About Me

Rabbi Chaim Coffman
Rabbi Coffman has helped people from all across the spectrum to prepare themselves properly for Orthodox Conversion to Judaism. His students admire his vast knowledge and appreciate his warm, personal attention and endearing sense of humor.
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Welcome to Rabbi Chaim Coffman's Blog!

I would like to thank you for visiting my blog, Beyond Orthodox Conversion to Judaism.

The conversion process can be a lengthy and daunting one to say the least and I want you to know that I am here to help you through it.

I have been teaching newcomers to Judaism for over a decade and over the last few years I have seen that conversion candidates really lack the support and knowledge they need to navigate the conversion process and successfully integrate into the Orthodox Jewish community.

I created my mentorship program in order to help make this whole experience as smooth and as painless as possible! (Can't do much about the growing pains, though ;)

Feel free to get to know me a little through the posts on my blog and visit the mentorship and syllabus page if you are interested in possible joining us.

I sincerely wish you all the best in your search for truth and spiritual growth.

Looking forward to meeting you,
Chaim Coffman

My Rebbe, Rav Moshe Sternbuch

In case you were wondering why I have all of these articles written by Rav Moshe Sternbuch, he is my Rebbe, and one of the gedolei hador (greatest Rabbis of our generation).

Rav Sternbuch fully endorses me and supports my mentorship program.

He is the address for all of my halachic or hashkafic (practical and philosophical) questions that I or my students may have.

The articles are based on his weekly talks on the Torah portion that the Rav gives in Jerusalem in his kollel. As a member of the kollel I get first dibbs on the photocopies and I type them up for my blog so you can all benefit from the Rav's erudition and insight.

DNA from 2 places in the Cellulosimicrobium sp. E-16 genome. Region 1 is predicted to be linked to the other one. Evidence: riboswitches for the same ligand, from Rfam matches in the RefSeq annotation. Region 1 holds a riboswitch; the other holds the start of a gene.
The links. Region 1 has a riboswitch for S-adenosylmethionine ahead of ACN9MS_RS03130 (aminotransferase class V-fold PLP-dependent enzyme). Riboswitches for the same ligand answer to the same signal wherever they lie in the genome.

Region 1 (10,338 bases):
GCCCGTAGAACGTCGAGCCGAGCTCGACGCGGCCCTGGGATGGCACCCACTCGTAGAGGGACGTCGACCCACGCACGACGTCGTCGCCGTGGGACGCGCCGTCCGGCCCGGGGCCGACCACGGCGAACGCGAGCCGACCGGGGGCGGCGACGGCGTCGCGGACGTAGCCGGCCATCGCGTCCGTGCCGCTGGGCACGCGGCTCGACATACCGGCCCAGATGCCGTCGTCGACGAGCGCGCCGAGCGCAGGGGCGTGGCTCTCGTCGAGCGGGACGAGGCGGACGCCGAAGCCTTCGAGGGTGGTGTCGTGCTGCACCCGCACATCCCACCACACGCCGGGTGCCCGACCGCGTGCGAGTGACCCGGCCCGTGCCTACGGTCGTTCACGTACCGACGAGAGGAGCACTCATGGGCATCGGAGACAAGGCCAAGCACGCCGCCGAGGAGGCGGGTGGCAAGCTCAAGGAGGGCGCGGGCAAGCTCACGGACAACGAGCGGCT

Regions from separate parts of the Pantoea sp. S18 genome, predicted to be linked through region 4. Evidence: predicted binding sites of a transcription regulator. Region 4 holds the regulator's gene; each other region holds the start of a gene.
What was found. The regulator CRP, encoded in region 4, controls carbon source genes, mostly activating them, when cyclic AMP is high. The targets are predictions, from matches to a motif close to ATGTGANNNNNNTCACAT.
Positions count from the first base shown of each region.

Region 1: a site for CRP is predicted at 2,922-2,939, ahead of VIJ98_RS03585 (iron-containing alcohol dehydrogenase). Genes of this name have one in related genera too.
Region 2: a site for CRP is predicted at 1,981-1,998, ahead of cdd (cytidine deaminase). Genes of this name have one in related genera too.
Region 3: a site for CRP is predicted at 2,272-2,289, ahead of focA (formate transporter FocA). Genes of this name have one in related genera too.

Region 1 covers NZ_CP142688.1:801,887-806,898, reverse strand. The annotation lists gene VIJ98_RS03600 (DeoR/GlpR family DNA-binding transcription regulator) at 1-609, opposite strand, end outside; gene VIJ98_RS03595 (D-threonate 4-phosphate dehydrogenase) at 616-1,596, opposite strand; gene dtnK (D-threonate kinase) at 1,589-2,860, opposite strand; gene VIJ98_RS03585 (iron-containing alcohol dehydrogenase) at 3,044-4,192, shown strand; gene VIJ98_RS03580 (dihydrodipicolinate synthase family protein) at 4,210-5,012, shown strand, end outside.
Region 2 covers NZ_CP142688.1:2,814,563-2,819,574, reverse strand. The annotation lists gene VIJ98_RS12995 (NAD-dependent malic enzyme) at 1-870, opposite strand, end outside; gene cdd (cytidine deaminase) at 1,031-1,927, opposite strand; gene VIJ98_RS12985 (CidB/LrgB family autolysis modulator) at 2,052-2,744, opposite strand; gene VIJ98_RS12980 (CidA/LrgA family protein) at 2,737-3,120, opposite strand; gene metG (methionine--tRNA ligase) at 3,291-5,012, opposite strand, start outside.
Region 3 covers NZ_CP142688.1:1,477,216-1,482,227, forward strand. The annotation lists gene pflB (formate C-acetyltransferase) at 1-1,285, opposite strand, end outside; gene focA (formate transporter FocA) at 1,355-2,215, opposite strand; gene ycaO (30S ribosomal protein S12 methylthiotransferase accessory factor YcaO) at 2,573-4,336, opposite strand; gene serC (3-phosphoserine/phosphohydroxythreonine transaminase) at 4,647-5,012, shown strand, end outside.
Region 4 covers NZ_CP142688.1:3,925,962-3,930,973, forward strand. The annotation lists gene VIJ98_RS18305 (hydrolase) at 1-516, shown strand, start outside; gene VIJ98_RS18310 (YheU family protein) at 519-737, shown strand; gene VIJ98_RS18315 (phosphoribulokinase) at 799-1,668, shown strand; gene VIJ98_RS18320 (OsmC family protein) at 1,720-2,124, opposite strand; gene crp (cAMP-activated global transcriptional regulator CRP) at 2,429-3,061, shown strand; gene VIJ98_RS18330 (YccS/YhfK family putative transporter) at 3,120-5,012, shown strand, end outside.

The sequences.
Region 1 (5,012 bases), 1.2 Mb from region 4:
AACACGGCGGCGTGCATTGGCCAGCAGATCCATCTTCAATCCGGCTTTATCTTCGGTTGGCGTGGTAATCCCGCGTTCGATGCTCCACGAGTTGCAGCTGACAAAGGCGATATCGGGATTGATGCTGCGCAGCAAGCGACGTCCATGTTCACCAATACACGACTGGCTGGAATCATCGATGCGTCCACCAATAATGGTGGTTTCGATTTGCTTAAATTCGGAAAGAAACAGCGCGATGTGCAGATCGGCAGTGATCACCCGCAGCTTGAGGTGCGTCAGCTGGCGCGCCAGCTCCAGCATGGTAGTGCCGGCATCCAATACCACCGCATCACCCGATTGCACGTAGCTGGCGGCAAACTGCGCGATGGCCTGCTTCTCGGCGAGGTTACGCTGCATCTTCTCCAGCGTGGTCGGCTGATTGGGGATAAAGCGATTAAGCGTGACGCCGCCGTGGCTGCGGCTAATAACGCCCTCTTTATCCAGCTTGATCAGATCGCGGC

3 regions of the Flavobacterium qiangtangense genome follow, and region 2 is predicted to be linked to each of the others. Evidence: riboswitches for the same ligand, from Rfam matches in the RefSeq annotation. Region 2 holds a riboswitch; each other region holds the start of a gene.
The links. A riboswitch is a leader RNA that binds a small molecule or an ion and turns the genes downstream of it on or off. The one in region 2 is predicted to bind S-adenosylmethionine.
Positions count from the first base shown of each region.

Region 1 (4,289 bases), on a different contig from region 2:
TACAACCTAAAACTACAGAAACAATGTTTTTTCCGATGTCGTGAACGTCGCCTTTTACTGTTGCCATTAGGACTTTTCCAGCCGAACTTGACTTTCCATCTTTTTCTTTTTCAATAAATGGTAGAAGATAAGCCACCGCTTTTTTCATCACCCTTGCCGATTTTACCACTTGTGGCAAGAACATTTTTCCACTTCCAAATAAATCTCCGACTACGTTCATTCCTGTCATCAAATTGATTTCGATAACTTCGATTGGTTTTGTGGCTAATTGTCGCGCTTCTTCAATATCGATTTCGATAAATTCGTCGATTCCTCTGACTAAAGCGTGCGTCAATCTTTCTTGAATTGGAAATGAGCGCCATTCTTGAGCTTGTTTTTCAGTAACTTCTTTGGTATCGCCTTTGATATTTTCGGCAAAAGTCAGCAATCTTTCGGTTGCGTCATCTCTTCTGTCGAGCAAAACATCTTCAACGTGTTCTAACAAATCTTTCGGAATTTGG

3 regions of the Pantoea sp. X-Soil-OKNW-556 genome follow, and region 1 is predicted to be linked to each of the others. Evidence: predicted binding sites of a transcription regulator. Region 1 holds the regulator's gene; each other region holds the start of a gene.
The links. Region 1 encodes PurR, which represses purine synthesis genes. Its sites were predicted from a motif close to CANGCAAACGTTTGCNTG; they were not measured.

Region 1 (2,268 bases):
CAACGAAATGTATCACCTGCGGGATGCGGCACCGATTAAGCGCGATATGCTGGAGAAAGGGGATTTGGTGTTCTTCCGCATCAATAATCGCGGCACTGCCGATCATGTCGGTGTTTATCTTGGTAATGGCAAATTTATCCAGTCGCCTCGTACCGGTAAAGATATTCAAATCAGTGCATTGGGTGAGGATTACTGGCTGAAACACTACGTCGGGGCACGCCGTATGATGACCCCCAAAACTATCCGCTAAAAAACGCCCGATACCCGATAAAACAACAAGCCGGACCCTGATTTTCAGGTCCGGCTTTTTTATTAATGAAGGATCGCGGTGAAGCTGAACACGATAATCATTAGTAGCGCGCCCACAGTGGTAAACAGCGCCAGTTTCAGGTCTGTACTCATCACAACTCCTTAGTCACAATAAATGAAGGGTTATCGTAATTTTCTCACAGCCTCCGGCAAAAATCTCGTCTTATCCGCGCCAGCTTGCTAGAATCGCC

Tuesday, November 13, 2012

Live like a zaddik, don’t wait to be buried next to one

By Rav Moshe Sternbuch

Living martyrdom

“And Soroh died in Kiryas Arba” (23:2)

Rashi quotes the Medrash that Soroh’s soul departed after hearing that Yitzchok had been prepared for slaughter and had almost been slaughtered. Why was Soroh not relieved that in the end he did not die? Furthermore, since Chazal tell us that Soroh was even more righteous than Avrohom, why would she not have been willing to give up her son at Hashem’s request?

Our forefathers and foremothers knew that they were the pillars and prototypes for all future generations of the Jewish nation, and that their own experiences would be replicated again and again in the lives of their descendants. When Sarah heard about the Akeidah, in which two righteous and holy individuals had to endure a terribly difficult trial, she realized that, in the future, even her most righteous descendants would also have to endure extremely challenging experiences, such as the many persecutions in fact suffered by the nation over the succeeding millennia, and that not even the tears and supplications of the angels could avert these events (see Rashi on 27:1). She thus began to cry ceaselessly, wondering whether her descendants would be able to withstand such enormous tests, until her soul departed due to her great distress.

Alternatively, in the Maggid Meishorim it is recorded that the Beis Yosef, Rav Yosef Karo, was promised by the maggid (angelic teacher) that he would merit dying a martyr’s death al kiddush Hashem. Towards the end of his life, when he was already well into his 80s, the Beis Yosef expressed his surprise to the maggid that even though he had put into practice all the preparations taught by him for the purpose of meriting this form of death it had not yet happened. The maggid responded that he should not be upset since he had merited an even greater mitzvah than a martyr's death: he had dedicated himself completely day in and day out to fulfilling the Will of the Creator. Dying a martyr's death, as great a mitzvah as it is, only consists of a one-time act of self-dedication, but you, he told him, have performed endless acts of self-dedication throughout your life.